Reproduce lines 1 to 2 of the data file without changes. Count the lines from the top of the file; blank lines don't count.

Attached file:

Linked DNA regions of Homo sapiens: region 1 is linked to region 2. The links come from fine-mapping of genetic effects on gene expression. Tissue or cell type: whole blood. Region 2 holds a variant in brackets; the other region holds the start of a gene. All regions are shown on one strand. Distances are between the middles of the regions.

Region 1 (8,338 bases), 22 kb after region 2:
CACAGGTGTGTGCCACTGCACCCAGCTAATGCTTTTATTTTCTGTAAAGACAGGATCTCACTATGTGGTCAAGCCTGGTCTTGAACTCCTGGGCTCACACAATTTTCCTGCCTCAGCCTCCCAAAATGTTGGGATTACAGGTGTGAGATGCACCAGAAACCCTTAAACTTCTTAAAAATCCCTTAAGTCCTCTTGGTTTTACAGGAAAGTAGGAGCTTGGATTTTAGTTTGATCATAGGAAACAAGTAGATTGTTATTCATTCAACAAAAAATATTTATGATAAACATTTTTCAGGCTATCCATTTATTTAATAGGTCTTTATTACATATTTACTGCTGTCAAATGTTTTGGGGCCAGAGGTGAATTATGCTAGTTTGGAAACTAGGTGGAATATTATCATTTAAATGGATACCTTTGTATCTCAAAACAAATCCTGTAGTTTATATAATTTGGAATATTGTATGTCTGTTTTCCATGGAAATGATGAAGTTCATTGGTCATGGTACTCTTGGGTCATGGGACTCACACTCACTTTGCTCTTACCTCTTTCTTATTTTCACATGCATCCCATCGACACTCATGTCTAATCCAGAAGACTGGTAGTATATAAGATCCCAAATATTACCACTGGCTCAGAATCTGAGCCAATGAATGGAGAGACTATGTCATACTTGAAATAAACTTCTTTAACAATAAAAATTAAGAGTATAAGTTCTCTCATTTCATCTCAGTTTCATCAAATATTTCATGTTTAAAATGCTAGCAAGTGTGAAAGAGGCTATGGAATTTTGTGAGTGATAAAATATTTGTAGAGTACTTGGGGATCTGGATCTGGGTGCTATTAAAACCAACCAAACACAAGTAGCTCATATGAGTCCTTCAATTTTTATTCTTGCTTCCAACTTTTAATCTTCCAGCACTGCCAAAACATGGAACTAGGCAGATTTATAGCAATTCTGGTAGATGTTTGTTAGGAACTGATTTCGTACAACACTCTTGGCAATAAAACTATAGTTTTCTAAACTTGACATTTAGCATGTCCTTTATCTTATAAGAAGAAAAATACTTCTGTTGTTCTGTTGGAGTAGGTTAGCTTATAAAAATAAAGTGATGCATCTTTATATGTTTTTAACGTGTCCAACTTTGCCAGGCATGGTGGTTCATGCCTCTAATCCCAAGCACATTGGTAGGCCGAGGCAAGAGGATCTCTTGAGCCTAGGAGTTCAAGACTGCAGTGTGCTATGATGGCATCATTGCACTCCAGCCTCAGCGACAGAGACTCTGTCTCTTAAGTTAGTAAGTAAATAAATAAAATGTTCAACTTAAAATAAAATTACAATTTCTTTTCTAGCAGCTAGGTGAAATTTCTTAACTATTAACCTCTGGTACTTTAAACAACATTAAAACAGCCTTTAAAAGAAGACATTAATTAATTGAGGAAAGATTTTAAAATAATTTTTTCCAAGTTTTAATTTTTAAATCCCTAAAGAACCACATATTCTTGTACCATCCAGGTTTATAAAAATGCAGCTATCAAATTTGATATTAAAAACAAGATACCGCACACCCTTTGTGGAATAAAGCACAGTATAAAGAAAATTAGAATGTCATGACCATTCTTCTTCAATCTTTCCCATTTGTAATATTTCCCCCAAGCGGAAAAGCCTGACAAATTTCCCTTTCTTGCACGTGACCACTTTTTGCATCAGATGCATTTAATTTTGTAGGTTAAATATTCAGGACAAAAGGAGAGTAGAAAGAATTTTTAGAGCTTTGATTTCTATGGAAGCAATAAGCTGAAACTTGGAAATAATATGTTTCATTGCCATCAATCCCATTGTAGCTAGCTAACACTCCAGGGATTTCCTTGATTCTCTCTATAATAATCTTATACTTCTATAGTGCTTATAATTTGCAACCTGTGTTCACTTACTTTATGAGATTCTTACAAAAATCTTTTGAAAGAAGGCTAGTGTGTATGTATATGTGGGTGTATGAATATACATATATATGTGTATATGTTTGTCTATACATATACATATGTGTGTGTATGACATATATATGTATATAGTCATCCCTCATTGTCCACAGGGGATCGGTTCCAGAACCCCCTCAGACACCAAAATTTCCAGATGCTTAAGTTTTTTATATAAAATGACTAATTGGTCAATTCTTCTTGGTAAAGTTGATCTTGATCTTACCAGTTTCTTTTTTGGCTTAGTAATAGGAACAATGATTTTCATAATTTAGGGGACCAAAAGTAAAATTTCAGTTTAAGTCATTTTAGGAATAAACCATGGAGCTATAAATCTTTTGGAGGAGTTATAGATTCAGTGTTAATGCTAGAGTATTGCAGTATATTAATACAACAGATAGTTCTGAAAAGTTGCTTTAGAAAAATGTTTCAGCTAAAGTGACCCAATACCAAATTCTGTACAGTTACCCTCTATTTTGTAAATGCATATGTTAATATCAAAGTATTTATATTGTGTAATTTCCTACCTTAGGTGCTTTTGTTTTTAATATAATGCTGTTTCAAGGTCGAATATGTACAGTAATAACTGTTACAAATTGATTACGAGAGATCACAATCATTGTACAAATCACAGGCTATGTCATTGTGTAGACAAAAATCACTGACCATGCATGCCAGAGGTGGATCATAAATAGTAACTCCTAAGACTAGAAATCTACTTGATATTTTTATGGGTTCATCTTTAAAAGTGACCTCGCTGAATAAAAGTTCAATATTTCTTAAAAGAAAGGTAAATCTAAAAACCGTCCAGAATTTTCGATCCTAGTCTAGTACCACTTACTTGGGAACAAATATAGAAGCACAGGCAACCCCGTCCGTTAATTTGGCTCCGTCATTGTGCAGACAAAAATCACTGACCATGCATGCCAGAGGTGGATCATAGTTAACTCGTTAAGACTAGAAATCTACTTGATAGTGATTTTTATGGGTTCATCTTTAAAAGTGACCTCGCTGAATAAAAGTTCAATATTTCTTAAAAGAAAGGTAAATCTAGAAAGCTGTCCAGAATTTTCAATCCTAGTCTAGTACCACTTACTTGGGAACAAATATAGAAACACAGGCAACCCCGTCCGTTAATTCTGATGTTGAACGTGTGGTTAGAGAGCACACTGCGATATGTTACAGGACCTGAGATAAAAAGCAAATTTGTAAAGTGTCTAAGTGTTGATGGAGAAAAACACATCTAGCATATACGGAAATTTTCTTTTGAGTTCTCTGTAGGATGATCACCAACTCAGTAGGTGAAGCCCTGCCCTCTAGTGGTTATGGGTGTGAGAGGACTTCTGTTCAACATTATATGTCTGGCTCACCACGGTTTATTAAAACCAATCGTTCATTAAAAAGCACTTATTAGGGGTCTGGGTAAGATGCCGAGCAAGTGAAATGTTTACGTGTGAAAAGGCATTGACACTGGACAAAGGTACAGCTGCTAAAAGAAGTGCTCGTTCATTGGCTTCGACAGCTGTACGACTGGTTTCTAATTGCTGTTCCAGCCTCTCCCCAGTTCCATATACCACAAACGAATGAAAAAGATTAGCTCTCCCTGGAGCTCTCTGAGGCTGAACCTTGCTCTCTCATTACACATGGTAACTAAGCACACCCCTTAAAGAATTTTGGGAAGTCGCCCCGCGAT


Linked DNA regions of Homo sapiens: region 1 is linked to region 2. The links come from fine-mapping of genetic effects on gene expression. Tissue or cell type: whole blood. Region 2 holds a variant in brackets; the other region holds the start of a gene. All regions are shown on one strand. Distances are between the middles of the regions.

Region 1 (8,338 bases), 22 kb after region 2: